On November 26, 2014, the National Assembly of Vietnam passed amended version of the Law on Investment (“2014 LOI”), replacing the 2005 versions of the law. The 2014 LOI took effect on July 1, 2015. This law and subsequent follow-on legislation form the principal legal framework for foreign investment in Vietnam. The aim of this article is to provide a broad overview for foreign investment registration in Vietnam.
Foreign Investment Registration for New Projects
To start, investors should note that foreign investment registration in Vietnam is complex and time consuming. Foreign investors are not allowed to incorporate a company without first obtaining foreign investment approval by way of an application dossier for an Investment Registration Certificate (“IRC”). After the IRC is obtained, the investor may incorporate by submitting an application dossier for an Enterprise Registration Certificate (“ERC”). Vietnam became a member of the WTO in 2007 and, in acceding to the WTO, has agreed to open certain sectors of the economy to foreign investment. The ability to invest in sectors which were not committed to in the WTO will depend on domestic law. The process of obtaining an IRC involves submitting a business plan or feasibility study in conjunction with the legal basis for the foreign investment. The licensing authorities will assess the IRC application dossier for foreign investment limitations, the adequacy of capital contributions, and the feasibility of the proposed business plan, and require the investor to provide considerable detail and justification. The licensing authorities often require multiple correspondence with counsel and revisions to the application dossier, which prolongs the process.
Under the 2014 LOI, the first step in investment registration is to determine whether a Decision on Investment Policy (“DIP”) is needed and who has the authority to issue a DIP, which is ascertained as follows:
- National Assembly – Projects which have a significant impact on the environment, e.g., nuclear power plants and conversion of land use purpose of a national park of 50 hectares or more; and, projects involving the relocation of 20,000 or more people in mountainous areas or 50,000 or more in other areas;
- Prime Minister – Projects which involve the relocation of 10,000 or more people in mountainous areas or 20,000 or more in other areas; construction and operation of airports and seaports; exploration, production and processing of petroleum; casinos and other businesses involving betting; production of cigarettes; development of infrastructure in industrial zones, export processing zones and functional areas of economic zones; construction and commercial operation of golf courses; telecommunications involving the building of network infrastructure; and, and project with the investment capital of VND5,000 billion (approximately USD240 million); and,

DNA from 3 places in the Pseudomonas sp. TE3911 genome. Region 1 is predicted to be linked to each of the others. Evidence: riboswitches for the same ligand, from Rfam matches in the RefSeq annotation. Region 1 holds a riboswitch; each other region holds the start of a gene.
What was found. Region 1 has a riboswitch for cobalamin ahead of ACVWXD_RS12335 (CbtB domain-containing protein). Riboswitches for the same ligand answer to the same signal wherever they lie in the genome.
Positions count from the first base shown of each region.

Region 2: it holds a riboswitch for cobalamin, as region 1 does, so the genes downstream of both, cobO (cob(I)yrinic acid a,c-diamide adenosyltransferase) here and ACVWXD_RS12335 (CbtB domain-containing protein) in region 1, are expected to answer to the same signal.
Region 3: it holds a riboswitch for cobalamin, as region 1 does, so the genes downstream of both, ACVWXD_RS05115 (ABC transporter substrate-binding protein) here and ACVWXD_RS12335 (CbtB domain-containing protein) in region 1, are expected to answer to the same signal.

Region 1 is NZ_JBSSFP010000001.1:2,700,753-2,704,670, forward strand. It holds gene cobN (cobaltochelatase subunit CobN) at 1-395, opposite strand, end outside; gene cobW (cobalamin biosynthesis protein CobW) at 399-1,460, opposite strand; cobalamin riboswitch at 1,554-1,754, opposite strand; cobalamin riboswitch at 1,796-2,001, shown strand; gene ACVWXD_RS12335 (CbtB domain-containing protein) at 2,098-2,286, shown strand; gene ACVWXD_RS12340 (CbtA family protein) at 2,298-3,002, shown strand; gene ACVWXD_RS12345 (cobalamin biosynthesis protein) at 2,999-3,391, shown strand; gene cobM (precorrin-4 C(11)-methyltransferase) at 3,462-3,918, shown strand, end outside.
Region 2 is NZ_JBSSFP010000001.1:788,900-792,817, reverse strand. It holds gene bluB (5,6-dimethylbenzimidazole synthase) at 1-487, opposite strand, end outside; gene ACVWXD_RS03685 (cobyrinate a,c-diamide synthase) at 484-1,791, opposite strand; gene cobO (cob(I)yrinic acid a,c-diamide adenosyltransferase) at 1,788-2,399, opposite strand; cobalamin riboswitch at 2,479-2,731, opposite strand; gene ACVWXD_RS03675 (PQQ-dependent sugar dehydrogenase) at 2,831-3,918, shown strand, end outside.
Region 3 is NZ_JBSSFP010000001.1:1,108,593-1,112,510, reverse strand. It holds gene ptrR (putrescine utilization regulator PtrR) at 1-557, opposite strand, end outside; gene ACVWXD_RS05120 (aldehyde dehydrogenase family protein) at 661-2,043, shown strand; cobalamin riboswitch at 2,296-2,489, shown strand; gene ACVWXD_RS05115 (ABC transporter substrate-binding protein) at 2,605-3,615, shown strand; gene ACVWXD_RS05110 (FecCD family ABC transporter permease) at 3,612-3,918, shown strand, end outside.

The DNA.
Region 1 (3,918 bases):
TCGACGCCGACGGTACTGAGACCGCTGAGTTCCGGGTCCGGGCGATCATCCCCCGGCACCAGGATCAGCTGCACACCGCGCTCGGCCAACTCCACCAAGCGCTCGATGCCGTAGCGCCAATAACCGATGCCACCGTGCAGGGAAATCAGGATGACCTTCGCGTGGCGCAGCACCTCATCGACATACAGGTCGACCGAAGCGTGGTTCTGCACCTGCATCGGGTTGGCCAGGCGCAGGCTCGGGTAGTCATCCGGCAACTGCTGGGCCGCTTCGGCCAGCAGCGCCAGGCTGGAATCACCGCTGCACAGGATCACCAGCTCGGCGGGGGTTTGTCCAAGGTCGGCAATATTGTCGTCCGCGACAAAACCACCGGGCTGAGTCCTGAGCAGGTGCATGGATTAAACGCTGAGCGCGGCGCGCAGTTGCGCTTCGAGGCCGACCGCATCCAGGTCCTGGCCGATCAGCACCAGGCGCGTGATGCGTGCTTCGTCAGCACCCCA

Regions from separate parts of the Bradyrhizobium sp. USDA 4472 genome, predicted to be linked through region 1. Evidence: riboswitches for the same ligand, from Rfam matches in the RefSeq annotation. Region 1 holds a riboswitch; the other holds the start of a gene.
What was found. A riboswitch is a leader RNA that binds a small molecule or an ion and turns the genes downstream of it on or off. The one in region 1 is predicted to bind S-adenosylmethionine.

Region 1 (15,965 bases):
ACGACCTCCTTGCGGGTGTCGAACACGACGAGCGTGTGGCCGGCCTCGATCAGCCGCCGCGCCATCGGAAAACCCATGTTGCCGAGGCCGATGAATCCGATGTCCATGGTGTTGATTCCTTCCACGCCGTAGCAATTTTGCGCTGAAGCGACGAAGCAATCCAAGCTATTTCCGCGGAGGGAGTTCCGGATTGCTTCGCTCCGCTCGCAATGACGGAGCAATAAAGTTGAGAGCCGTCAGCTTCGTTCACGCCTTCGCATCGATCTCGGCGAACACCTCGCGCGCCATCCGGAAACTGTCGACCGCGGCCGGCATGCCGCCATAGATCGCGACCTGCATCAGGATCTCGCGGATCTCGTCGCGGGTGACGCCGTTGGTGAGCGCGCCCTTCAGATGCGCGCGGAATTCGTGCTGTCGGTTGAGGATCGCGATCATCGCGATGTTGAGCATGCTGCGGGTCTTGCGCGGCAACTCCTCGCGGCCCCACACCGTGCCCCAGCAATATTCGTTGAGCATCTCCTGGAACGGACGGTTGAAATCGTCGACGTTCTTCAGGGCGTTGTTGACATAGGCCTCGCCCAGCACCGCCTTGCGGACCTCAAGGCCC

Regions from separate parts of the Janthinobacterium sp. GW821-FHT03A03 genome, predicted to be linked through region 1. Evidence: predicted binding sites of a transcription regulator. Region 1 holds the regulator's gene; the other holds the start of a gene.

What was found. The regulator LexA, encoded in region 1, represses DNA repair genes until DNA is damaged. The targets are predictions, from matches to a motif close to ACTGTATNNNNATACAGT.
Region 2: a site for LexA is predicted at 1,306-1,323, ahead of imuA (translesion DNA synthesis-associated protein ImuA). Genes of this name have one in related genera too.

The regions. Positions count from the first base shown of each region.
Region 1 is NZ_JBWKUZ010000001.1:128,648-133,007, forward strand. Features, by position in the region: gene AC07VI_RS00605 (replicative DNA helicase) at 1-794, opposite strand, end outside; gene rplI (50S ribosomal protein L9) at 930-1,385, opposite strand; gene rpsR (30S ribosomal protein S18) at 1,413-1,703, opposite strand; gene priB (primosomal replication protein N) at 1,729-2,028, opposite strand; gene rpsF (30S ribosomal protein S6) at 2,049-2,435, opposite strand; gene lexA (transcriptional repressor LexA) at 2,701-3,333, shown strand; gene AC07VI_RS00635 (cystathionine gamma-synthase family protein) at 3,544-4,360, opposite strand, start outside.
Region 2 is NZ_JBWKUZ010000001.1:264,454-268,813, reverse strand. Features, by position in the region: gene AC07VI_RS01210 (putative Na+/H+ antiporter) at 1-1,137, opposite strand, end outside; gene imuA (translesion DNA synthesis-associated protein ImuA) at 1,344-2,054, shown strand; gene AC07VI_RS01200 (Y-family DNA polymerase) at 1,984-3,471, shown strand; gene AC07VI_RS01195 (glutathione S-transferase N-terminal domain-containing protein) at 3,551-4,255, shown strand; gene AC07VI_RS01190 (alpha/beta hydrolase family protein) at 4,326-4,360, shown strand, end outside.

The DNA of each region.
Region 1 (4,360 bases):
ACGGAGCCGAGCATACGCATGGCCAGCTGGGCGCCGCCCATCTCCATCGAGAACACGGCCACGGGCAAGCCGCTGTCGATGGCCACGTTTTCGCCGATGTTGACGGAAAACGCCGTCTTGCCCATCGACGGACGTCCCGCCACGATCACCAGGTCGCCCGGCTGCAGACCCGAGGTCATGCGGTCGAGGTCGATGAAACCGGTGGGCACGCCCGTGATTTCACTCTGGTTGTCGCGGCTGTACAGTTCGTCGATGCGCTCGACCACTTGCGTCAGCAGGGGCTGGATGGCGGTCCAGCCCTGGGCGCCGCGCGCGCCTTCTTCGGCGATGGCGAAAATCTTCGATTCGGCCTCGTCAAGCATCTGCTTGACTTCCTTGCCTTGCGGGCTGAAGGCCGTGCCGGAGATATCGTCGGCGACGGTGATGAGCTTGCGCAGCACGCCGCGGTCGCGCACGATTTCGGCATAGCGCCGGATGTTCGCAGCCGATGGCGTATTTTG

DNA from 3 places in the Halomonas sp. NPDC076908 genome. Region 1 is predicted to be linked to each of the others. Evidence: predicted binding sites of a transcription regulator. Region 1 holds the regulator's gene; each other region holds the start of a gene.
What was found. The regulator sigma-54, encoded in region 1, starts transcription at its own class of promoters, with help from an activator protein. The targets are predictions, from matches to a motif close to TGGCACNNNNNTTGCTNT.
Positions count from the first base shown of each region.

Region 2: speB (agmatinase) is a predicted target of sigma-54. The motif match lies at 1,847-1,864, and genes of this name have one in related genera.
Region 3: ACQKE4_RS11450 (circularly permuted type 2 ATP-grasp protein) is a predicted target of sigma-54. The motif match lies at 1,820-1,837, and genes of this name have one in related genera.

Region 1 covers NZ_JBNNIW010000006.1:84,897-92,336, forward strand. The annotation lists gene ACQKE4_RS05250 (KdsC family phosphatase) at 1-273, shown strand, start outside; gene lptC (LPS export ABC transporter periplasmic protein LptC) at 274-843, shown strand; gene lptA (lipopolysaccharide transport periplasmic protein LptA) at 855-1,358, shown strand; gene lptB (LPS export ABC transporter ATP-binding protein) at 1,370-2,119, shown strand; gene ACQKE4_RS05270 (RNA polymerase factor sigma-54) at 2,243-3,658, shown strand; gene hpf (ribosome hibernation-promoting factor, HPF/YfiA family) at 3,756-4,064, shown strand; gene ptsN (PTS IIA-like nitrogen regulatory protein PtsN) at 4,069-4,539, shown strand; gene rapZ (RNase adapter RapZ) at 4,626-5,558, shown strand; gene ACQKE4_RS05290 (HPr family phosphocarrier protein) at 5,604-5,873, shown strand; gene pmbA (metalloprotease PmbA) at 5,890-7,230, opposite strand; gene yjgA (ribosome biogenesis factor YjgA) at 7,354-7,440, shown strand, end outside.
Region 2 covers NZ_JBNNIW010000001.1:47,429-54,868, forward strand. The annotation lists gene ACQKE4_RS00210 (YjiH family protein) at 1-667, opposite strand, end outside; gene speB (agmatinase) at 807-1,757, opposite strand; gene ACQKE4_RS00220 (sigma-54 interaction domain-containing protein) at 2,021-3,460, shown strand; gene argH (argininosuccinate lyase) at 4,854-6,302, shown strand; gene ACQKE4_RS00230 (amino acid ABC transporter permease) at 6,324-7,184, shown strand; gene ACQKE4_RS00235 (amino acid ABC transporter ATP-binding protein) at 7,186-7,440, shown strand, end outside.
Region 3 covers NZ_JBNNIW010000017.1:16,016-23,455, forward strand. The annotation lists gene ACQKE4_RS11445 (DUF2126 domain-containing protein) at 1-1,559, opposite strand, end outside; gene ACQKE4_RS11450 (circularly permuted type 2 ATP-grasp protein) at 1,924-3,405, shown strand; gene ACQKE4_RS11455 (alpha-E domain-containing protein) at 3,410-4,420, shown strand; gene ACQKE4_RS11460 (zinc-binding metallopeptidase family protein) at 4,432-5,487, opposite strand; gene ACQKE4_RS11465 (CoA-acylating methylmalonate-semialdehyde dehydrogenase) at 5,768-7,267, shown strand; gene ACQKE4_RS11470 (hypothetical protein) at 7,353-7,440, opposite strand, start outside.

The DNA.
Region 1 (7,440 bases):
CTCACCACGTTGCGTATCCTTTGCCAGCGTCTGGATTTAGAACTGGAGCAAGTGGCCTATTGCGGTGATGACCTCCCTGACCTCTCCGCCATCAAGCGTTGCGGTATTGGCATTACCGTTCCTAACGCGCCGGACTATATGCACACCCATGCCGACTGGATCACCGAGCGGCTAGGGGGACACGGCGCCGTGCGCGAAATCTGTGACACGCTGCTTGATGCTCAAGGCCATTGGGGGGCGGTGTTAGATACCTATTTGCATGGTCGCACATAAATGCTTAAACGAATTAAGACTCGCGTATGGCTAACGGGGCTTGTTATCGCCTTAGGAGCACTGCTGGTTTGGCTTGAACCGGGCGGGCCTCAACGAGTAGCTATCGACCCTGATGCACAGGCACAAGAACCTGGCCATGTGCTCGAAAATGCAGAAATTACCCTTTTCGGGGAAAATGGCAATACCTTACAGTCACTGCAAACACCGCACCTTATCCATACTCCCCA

- People’s Committee– Projects in which the state allocates or leases land without auction, tender, or transfer; projects involving conversion of land-use purposes; and projects utilizing technology on the technology transfer restricted list.
The aforementioned lists are not intended to be exhaustive.
Once a favorable DIP is issued, the IRC is to be issued within 5 working days by the Department of Planning and Investment (“DPI”) with jurisdiction of the matter. If the project is not subject to a DIP, then the law states that the DPI is to process the dossier within 15 calendar days of the filing of a completed dossier.
Most applications for ICs are processed by the DPI. However, when an investment activity falls within the jurisdiction of certain ministries, such as trade, communication, or health, the DPI normally contacts those ministries for their input and opinions. Sometimes multiple ministries may have to be consulted. These consultations are time-consuming processes involving the submission of formal requests from the DPI, along with the delivery of any necessary supporting documents. Due large part to this reason, as a matter of practice, the authorities routinely go beyond the legally prescribed timeframes, with IRCs normally taking one to three months from the date of filing to approval.
Foreign Investment Registration for Investment into Existing Vietnamese Entities
Under the 2014 LOI, another option for foreign investors is to take an equity stake in existing domestic companies or entities. Foreign investment registration would be required if after the acquisition, the target entity would be 51% or more foreign owned or if the target entity is involved in commercial activities which are categorized as “conditional” to foreign investors.
For those cases where foreign investment registration is required, the investor shall submit an application dossier for approval of the investment to the relevant DPI (“DPI Approval”). The law states that such dossiers shall be processed within 15 calendar days of the submission. As with the case of IRCs, in reality, processing dossiers for DPI Approval normally takes from one to three months from the date of filing to approval because the process is similar to that of the IRC, including the need to consult with and seek approval from relevant government ministries. After the DPI Approval is obtained, the investor may register its equity interest in the target entity by applying to amend the target entity’s ERC. The investor need not obtain a separate IRC.
Thank you to Michael K. Lee, Partner at Dilinh Legal in Ho Chi Minh City, for this guest blog post. If you have further questions about doing business in Vietnam, please email us at [email protected] or fill out our contact form and one of our corporate specialists will respond shortly.